OGJ Oil Diplomacy Editor
LOS ANGELES, Apr. 16 -- Poland's state-owned Polskie Gornictwo Naftowe i Gazownictwo (PGNIG), seeking to diversify the country's sources of supply, has signed a long-term LNG purchase contract with Qatargas.
Qatargas will supply Poland with 1 million tonnes/year of LNG for 20 years starting in 2014.
The shipments, to be carried by Qatar's Q-Flex ships to a deepwater terminal under construction at Swinoujscie, will provide some 1.4 billion cu m/year of gas or roughly 6% of Poland's forecast gas demand in 2014.
The agreement follows a meeting last November Poland's Prime Minister Donald Tusk and Qatar's ruler, Emir Sheikh Hamad bin Khalifa al-Thani, to begin official discussions for the LNG contract.
In March the Polish government passed legislation to speed construction of the Swinousjcie LNG terminal in northwestern Poland. The law is designed to make the construction of the terminal "simpler and quicker."
The Swinousjcie terminal, which is expected to be operational by yearend 2013 or early 2014, will have an initial import capacity of 2.5 billion cu m/year, eventually rising to 7.5 billion cu m/year.
During his meeting with the Qatari leader, Tusk said that gas could be delivered to Zeebrugge if construction of the Swinousjcie terminal is delayed beyond 2014.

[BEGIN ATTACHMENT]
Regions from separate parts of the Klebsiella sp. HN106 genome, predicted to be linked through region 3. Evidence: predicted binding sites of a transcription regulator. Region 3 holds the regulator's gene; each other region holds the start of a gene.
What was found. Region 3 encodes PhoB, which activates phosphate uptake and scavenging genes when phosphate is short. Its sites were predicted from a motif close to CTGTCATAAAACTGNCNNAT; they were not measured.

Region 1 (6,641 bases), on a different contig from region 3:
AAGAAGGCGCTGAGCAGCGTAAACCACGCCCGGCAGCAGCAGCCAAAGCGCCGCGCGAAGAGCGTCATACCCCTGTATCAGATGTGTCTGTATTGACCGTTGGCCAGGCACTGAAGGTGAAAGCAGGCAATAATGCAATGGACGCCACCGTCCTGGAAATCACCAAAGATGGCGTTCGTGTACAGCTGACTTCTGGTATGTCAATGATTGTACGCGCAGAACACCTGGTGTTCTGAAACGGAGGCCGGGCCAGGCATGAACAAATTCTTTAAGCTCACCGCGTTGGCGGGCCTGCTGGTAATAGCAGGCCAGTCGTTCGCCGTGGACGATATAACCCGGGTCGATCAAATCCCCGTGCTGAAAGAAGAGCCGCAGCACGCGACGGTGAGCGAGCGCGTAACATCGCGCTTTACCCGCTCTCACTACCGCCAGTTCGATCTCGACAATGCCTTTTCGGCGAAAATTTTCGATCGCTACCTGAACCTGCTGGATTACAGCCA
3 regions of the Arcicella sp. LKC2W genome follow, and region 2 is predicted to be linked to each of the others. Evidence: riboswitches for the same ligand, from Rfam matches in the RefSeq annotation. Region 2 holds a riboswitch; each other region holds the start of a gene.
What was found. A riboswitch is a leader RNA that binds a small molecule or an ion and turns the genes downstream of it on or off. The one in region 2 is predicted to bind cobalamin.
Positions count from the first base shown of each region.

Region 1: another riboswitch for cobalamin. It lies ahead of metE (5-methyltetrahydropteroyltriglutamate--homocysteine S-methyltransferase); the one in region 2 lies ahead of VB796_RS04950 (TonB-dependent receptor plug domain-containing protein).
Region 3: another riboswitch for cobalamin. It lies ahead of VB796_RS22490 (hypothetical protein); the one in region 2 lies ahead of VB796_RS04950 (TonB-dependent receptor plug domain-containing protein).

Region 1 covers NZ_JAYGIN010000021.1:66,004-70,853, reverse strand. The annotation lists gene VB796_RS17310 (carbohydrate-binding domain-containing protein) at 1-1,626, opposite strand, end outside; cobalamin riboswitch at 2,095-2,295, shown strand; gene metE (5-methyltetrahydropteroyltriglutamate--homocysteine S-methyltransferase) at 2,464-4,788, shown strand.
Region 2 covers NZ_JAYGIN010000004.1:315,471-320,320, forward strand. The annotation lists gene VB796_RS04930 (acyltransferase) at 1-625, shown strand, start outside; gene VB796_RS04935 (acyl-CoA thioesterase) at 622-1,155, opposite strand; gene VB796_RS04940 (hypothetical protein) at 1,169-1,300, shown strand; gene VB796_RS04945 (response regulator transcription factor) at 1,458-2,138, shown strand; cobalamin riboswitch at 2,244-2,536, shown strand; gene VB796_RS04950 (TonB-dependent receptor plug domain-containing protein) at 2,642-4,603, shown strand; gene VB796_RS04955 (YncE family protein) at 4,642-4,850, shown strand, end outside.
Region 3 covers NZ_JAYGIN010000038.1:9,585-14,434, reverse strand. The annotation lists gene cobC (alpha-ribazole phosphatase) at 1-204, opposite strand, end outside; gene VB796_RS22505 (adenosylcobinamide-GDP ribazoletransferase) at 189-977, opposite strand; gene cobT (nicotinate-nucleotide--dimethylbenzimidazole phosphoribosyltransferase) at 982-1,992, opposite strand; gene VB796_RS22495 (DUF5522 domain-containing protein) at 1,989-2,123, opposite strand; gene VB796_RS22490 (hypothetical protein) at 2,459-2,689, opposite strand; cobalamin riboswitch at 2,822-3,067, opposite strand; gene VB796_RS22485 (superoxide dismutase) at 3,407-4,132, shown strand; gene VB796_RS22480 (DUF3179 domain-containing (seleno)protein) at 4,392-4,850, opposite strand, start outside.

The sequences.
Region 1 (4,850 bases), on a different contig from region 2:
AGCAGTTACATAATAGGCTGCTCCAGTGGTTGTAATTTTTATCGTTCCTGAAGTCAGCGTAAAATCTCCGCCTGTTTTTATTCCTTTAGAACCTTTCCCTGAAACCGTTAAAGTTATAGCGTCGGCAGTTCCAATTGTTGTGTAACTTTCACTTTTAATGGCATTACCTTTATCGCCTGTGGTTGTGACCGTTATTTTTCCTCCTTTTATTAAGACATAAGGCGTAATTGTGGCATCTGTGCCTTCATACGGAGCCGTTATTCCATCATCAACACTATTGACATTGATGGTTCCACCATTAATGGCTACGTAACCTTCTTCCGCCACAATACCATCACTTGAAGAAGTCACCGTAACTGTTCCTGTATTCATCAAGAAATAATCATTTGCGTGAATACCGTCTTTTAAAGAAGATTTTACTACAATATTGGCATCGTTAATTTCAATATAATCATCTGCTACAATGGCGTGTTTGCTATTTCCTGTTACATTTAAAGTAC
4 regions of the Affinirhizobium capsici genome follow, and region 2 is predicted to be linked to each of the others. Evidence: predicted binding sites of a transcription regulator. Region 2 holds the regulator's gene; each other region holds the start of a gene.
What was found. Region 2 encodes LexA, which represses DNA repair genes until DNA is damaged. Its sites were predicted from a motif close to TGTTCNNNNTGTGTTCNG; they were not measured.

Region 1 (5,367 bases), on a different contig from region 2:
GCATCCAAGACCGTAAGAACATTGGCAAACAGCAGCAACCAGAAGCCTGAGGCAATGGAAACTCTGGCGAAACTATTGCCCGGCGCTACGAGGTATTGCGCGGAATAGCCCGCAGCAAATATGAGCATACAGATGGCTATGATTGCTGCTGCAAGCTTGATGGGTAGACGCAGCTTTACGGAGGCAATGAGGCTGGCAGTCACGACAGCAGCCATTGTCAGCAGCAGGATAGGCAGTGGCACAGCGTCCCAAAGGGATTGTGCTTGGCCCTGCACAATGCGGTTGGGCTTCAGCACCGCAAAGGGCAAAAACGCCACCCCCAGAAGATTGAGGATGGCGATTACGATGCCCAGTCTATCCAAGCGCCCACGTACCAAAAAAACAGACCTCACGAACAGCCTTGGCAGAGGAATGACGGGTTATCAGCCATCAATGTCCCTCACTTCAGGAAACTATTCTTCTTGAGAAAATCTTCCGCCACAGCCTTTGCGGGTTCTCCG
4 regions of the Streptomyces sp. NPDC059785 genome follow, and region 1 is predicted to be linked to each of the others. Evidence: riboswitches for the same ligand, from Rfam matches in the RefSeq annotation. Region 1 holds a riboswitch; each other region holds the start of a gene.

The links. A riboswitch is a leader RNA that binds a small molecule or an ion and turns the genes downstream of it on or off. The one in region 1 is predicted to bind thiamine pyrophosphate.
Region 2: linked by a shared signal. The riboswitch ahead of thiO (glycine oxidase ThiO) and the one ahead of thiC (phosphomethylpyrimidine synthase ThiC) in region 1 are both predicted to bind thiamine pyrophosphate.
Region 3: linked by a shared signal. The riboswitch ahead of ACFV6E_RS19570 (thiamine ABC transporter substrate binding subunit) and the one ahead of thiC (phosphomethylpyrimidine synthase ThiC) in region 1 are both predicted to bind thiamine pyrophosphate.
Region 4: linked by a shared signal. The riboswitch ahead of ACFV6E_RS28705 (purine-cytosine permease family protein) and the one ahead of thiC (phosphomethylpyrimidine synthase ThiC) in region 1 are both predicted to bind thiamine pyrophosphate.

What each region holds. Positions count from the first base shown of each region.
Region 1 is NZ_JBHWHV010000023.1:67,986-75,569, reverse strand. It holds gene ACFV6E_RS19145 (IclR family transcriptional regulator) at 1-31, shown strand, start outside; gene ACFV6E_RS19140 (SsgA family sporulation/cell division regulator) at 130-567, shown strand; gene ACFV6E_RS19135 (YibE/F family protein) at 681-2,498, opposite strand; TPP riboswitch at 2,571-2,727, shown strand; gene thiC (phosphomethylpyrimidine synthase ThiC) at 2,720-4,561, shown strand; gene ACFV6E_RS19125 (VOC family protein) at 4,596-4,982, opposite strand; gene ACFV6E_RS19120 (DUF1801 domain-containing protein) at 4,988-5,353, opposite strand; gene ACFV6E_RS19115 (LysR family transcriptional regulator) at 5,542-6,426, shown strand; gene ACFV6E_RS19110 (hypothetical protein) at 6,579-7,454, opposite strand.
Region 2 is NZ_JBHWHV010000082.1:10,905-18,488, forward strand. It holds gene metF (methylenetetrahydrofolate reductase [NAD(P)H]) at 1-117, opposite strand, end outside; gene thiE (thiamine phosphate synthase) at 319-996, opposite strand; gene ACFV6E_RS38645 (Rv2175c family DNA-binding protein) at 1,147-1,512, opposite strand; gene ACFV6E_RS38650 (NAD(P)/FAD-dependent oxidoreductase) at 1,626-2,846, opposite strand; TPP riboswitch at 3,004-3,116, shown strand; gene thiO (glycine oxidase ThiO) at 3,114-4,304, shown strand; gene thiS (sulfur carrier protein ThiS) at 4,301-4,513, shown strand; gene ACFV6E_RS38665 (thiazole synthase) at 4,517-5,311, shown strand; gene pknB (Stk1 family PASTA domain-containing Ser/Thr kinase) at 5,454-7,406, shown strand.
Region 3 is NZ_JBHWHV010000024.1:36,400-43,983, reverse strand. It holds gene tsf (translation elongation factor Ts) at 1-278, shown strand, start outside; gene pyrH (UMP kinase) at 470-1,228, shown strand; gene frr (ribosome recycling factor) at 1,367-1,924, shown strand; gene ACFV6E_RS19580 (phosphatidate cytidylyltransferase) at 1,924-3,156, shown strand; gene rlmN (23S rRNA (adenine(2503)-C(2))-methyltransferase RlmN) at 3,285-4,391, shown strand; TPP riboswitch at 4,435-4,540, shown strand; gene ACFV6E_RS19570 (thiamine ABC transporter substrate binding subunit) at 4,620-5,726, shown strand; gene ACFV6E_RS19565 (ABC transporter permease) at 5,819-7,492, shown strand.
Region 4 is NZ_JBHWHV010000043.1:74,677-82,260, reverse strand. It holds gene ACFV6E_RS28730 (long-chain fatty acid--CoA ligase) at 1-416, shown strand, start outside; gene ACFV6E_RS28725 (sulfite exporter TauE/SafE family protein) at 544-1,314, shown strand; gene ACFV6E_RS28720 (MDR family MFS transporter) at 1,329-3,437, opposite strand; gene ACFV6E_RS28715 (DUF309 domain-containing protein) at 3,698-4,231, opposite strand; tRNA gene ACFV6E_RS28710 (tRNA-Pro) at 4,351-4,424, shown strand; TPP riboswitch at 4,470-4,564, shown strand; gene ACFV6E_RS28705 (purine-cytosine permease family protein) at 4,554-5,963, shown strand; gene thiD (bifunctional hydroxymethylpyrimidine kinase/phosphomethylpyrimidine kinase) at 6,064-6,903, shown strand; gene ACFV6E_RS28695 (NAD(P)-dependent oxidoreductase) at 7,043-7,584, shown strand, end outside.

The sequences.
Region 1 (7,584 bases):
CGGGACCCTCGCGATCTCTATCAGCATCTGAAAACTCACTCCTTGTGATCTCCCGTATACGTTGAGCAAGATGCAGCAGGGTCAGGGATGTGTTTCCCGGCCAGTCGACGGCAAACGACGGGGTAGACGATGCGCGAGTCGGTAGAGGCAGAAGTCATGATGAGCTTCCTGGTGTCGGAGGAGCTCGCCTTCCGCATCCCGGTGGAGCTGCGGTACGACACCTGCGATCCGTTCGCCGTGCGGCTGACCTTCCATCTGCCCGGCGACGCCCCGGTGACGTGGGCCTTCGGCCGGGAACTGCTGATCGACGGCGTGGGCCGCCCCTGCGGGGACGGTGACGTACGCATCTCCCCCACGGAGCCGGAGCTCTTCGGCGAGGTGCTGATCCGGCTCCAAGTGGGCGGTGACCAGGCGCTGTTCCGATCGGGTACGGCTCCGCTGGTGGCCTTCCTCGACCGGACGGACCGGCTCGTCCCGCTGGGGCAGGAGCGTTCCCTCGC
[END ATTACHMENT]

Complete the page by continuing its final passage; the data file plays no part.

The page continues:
In January 2008 PGNIG finalized a contract with SNC-Lavalin for design of the first phase of the Swinousjcie regasification plant, while in June 2008 Foster Wheeler said its Spanish subsidiary was set to start work on the terminal's front-end engineering and design phase.
PGNIG currently has a 3-year gas import agreement with RosUkrEnergo, the Russian-Ukrainian gas supplier owned jointly by Russia's gas monopoly OAO Gazprom and Ukraine's Centragas Holding.
The agreement, signed in November 2006 and due to expire at yearend, calls for RosUkrEnergo to supply Poland with 2.3 billion cu m/year of gas. However, since the Russia-Ukraine gas dispute earlier this year, Poland has been especially keen to reduce its dependence on RosUkrEnergo and on Russia generally.
According to PGNIG Chairman Michal Szubski, LNG supplies are "one of the keys" to a diversified gas portfolio in Poland, which meets 30% of its gas needs from its own resources, 40% from Russian imports, and the remaining 30% from other sources.
Contact Eric Watkins at firstname.lastname@example.org.